The ten-to-five worldThe civil service has been politicised resulting in blatant inefficiency and corruption
There are 121 political parties including the newly-registered Naya Shakti Nepal, 601 lawmakers and at least 98,800 civil servants in Nepal. After nearly 70 years of democratic exercise, including transitioning into a federal republic in 2006, and 13 long-term national plans, there is little to show by way of progress in the country. It is still grappling with underdevelopment and myriad socio-economic and geo-political problems. The constitutional bodies, bureaucracy and political parties have not been working at their full potential. Many political leaders in successive governments, secretaries, director generals, department heads, officers, heads of legal bodies and chief of commissions have been poor performers as shown by their track record and the enormity of the problems.
Politics and bureaucracy
They have been keeping themselves in the comfort zone with a complacent and laissez-faire attitude, only becoming active when there is personal gain to be had. The civil service has been politicised and trade unionised. Feudalism, egotism and incompetence among many political leaders, bureaucrats and technocrats have caused serious setbacks to development. Moreover, political instability, deadlock on critical issues, blame game and a civil service entwined with politics have become a ‘fertile ground’ for bribery, corruption and irregularities. This has led to inflation, poor governance and loss of impunity, thus defeating national objectives.
Many have used the civil service as a ‘springboard’ to obtain better opportunities for personal gain. Line executives are often changed or transferred mostly for political gain which affects the bureaucracy and administrative stability, impeding implementation of the annual budget and cost-bound multi-year development projects. Proper handling of the responsibilities, which is critical to forward-planned activities, is seldom seen. Team approach is absent and red tapism is rampant, which undermines the results that people are expecting. Slashing superfluous staff, demotions and dismissals are rare actions.
Last June, when the prime minister complained about the underperformance and inefficiency of the supply and home ministers who belong to the CPN (Maoist Centre), the party refused to recall them claiming it to be an internal matter. More than 900 allopathic doctors holding fake certificates have been identified so far, and among them only 36 are being scrutinised under Operation Quack, CIB (NP). This number is expected to grow to 2,000. Beyond the civil service, even the recruitment of a porter at Tribhuvan International Airport has been learnt to be influenced by political parties.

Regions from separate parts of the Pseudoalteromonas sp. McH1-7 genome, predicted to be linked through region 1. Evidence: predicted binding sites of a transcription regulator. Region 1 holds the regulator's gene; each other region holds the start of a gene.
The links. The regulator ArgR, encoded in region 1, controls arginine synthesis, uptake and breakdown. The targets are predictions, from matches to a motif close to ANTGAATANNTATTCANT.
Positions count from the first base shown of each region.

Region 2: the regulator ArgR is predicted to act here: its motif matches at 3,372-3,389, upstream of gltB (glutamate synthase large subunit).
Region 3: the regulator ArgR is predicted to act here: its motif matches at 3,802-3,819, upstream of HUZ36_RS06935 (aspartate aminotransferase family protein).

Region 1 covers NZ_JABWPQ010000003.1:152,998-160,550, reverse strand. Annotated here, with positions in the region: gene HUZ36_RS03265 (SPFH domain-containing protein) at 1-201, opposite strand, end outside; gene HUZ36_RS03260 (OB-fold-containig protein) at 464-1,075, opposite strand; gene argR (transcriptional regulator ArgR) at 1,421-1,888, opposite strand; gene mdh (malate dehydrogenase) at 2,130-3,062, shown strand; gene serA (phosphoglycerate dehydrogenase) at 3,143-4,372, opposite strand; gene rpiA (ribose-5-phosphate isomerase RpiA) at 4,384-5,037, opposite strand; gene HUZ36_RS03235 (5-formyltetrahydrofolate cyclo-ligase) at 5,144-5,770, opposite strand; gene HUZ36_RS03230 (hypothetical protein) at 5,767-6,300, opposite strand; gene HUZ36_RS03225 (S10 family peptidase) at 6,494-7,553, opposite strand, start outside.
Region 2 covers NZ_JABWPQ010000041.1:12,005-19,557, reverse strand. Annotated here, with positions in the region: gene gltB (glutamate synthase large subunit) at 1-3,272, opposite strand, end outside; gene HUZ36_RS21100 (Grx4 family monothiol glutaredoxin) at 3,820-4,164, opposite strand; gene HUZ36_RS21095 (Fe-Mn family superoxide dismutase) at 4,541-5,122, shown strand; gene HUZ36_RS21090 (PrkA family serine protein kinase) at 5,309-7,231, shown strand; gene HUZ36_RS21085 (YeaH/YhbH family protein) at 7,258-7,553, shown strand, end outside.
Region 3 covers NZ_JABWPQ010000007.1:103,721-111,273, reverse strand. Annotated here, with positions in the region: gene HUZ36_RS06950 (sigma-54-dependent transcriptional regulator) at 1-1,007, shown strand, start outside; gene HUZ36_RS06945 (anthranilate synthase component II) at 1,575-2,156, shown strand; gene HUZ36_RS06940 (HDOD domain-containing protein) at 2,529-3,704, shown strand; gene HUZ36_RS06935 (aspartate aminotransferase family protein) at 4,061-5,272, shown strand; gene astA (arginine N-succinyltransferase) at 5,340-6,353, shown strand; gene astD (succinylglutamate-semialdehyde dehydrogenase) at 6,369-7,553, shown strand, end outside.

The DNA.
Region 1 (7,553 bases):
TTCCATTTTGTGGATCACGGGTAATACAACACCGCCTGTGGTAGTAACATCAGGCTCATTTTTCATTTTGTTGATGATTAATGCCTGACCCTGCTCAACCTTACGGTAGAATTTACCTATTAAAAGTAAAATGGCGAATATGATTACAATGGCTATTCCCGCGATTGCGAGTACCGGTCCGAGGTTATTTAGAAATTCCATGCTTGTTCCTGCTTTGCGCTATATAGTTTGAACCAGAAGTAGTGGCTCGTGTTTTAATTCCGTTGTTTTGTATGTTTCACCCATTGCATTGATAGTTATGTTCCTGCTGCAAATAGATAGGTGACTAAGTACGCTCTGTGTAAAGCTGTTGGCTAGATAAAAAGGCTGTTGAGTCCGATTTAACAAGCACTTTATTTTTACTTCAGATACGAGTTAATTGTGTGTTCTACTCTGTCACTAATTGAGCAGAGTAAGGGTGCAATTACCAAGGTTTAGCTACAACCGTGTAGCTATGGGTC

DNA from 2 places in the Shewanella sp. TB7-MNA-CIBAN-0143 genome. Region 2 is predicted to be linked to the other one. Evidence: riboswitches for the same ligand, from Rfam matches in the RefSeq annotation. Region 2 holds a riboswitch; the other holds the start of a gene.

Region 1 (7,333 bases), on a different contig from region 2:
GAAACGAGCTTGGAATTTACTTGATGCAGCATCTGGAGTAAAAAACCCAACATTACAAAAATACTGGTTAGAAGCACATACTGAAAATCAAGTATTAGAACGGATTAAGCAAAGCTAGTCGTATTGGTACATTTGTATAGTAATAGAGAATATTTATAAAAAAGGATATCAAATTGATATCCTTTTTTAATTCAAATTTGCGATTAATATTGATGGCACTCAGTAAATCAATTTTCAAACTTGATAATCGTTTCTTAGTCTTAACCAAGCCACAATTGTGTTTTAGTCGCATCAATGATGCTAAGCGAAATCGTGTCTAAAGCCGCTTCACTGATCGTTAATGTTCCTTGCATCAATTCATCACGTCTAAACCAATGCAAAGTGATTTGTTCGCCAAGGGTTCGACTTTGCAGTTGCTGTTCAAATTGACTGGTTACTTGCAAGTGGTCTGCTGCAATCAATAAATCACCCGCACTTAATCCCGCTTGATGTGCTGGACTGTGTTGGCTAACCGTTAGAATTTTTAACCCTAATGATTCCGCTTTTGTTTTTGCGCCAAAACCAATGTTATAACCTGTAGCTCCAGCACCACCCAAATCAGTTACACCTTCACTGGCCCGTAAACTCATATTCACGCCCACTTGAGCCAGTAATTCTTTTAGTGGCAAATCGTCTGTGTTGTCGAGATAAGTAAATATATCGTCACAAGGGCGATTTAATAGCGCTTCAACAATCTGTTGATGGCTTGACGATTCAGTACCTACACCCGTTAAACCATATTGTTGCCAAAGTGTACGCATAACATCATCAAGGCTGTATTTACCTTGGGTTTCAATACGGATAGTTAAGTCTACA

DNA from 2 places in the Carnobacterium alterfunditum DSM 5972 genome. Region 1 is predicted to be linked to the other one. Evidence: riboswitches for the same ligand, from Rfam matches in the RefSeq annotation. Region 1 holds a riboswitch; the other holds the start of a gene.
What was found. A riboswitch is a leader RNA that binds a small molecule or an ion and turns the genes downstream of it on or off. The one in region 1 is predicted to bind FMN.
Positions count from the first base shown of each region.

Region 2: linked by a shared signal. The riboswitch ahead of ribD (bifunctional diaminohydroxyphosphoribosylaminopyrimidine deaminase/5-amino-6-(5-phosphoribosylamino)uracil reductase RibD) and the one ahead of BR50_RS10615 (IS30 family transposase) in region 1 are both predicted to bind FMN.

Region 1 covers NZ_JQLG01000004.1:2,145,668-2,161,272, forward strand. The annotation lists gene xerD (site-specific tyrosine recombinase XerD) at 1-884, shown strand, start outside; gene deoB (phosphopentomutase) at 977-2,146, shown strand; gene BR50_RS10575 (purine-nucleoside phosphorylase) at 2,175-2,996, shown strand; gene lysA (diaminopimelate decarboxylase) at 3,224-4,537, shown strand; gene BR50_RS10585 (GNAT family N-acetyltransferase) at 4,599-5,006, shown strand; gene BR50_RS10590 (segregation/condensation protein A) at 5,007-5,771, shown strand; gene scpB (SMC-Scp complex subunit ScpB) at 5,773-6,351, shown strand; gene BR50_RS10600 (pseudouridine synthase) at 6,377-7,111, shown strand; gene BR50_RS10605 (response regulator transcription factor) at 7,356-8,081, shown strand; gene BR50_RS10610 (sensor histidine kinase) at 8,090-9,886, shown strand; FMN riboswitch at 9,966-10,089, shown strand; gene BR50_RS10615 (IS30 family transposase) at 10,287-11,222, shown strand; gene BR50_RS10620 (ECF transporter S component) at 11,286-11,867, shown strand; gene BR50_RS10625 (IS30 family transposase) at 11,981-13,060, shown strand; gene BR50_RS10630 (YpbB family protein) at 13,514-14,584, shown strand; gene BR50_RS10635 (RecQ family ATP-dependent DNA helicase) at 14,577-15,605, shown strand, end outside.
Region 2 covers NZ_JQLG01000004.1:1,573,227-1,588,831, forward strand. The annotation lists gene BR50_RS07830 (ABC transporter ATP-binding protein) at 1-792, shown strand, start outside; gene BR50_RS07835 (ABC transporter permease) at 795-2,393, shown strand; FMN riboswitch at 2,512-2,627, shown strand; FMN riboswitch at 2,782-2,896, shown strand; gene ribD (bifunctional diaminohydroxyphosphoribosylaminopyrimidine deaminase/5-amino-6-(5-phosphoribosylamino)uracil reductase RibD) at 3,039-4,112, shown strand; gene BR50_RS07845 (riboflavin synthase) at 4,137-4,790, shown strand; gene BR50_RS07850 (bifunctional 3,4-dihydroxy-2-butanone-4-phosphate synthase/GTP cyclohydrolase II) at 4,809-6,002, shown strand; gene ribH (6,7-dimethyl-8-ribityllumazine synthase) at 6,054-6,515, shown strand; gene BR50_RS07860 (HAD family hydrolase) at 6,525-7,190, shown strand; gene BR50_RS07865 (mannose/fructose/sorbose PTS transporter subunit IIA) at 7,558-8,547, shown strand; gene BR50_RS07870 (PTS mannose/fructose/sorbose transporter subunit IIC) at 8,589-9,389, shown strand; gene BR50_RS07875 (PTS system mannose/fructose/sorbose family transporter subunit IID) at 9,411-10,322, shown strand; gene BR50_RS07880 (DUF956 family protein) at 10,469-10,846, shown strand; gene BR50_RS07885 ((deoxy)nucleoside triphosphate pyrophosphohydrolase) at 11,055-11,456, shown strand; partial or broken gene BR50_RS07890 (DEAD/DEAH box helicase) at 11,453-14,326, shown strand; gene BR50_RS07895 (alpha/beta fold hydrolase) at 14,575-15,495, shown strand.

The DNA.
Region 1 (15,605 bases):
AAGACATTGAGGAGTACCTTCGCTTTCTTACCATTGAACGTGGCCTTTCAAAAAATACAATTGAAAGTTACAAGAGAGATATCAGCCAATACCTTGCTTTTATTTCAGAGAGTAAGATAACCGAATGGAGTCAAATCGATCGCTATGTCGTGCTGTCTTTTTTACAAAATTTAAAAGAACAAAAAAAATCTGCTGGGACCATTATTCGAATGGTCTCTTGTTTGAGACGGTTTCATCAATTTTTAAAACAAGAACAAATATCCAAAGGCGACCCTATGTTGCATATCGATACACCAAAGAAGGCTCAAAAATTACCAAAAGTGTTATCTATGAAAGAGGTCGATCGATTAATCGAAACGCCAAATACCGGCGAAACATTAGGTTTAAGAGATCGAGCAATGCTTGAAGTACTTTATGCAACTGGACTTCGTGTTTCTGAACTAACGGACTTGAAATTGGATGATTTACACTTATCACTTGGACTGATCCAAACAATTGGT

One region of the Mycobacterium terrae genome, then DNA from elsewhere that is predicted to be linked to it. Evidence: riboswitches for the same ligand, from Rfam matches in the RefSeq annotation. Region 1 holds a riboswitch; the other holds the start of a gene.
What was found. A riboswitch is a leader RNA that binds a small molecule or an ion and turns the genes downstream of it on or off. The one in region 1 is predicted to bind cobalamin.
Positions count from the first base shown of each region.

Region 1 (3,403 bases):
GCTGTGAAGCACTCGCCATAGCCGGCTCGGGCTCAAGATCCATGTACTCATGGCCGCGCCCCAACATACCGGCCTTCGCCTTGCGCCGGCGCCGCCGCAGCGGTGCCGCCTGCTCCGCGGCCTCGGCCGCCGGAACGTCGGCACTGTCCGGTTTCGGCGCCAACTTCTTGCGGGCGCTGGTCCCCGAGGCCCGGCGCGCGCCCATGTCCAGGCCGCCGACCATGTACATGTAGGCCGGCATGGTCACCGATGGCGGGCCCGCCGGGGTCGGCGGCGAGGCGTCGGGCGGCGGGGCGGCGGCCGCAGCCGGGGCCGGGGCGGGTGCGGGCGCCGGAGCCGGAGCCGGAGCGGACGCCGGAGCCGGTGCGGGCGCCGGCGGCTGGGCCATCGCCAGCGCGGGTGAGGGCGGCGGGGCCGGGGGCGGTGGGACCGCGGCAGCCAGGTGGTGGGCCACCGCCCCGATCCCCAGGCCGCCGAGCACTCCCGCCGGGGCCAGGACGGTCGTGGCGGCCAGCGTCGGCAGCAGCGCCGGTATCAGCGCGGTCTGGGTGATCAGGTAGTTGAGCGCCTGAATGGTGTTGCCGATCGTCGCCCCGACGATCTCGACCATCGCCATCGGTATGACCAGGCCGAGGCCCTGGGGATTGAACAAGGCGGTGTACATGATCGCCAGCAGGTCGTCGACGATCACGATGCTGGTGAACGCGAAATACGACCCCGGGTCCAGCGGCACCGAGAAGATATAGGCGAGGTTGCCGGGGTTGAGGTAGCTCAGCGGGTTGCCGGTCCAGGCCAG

Lack of oversight
Even when huge sums of money and time have been invested in the civil service over the years through the state coffers and grants, Nepal is yet to benefit from it. On the contrary, brain drain is rampant. A great many officials are posted in lucrative offices such as customs, tax and land revenue with portfolios not exactly matching their qualifications or expertise. There is still a dearth of agile, competitive and more productive office bearers. The performance appraisal system has become like a ritual and without objectivity, and the reward and punishment system is misleading and politically motivated. Nepal could have developed if not for the lifelong luxurious retirement facilities and pensions given to government officials on top of the monthly remunerations they have received during their service period from the tattered economy as ‘rights’ for insufficient ‘duties’.
The Public Service Commission has been messed up and selecting meritorious candidates has not been successful. The Ministry of General Administration has been underperforming due to its own incapacity and political interventions directly or via its wings such as trade unions. Nepal’s Civil Service Employees Association has been politicised and trade unionised with many decisions landing in controversy.
It is not yet clear how the Personnel Information System (PIS) about civil servants maintained by the Department of Civil Personnel Records has been utilised effectively by the Ministry of General Administration and the concerned parties. Autonomy and impartial work of these vital constitutional bodies is at stake if politicisation does not cease and intervention is limited to mutual cooperation, facilitation and feedback.
With the advancement of IT and office management system, it has become of utmost importance for the government to organise video conference telecasts on TV channels on subjects such as progress reviews of annual and multiyear plans. Projects at different levels of the government could be shared as appropriate. Soliciting input for improvement has been of utmost need, which could make the government’s work more efficient and effective. This will also save it from possible pitfalls. Essentially, vigilance and participation of the Ministry of General Administration, Public Service Commission, Commission for the Investigation of Abuse of Authority, Central Investigation Bureau, judiciary, human rights organisations, civil society and the media also need to be intensified.
Dixit is a grants business and development professional